Better promote new content. Your Now report also shows you your top pages. If your newest blog post isn’t on the list, you might want to do more to promote that new piece of content.
Actions from Trends report findings
Localize your site in a popular language. Let’s say you discover that your second most popular language has really been gaining speed the last quarter. It might be time to localize your website for this language.
Create KPIs for important events. One of the coolest things about the Trends report is the event counts. You can make KPIs for how many ebook downloads or demo requests you want to see in a month, and then start tracking that goal and working to meet it.
Actions from Ecommerce report findings
Target a profitable country with new campaigns. Maybe you discover a profitable country that you hadn’t expected. First, you might want to look into how or why this country is finding out about you. (Do you have an influencer you’re not aware of?) Then you might want to target that country with organic and paid campaigns.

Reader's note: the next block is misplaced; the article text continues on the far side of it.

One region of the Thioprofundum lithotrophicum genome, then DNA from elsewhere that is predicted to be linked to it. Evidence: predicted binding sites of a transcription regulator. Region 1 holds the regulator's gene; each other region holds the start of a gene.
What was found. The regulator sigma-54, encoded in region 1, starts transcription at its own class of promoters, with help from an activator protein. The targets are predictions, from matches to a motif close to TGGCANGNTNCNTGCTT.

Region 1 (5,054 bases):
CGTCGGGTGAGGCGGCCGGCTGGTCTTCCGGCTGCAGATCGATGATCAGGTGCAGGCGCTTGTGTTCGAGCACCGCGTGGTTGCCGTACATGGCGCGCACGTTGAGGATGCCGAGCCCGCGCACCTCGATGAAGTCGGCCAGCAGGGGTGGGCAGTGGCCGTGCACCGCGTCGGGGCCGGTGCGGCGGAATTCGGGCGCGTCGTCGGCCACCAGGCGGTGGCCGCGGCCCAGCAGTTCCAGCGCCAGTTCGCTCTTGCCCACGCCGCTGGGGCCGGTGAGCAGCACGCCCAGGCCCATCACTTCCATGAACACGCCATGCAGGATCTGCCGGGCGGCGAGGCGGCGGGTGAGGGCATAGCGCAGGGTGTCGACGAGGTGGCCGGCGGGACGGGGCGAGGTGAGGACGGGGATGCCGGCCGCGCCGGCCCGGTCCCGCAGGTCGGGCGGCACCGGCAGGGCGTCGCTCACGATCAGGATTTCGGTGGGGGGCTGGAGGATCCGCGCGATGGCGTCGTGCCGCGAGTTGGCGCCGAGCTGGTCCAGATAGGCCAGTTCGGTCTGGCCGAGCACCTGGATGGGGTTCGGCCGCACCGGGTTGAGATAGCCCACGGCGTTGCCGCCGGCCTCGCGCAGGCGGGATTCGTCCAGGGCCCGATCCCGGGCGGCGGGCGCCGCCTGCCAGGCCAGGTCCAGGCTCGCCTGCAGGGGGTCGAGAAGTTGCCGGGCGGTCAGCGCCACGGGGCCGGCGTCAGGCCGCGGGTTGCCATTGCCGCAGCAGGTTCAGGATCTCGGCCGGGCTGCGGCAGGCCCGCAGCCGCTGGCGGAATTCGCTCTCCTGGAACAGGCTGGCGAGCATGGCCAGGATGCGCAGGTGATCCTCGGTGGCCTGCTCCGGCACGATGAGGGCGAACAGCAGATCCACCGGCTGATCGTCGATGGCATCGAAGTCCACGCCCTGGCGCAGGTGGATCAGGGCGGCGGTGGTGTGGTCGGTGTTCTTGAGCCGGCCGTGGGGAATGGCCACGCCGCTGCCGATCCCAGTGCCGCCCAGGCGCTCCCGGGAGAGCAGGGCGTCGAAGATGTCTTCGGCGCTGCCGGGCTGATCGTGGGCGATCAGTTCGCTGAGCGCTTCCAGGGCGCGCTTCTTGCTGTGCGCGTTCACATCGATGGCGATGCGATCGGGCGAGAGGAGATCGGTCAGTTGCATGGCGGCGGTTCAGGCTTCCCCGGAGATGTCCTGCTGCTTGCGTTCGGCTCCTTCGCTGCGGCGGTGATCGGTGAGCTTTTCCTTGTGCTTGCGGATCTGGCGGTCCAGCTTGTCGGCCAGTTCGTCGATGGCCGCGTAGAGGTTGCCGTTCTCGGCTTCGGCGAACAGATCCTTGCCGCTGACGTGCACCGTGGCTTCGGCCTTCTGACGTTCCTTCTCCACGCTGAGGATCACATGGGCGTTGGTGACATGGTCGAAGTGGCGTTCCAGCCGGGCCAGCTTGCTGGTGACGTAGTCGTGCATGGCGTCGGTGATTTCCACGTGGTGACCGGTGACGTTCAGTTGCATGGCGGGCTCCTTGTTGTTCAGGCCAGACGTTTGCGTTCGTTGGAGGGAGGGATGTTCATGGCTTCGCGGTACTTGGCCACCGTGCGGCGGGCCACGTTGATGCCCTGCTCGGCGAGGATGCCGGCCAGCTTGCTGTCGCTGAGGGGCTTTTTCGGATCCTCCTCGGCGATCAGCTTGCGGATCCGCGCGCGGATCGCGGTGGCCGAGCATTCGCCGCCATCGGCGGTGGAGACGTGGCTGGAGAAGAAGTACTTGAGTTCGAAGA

Find and utilize new traffic sources that are similar to your current most profitable sources. It’s smart to check out your top traffic sources by revenue. For example, if you discover that most of your profitable referrers are bloggers rather than big press outlets, then maybe you should capitalize on that success and reach out to more bloggers in your niche.
See…? Web analytics reports aren’t scary.
They’re easy to setup, and — when you know what you’re looking for — incredibly valuable and actionable.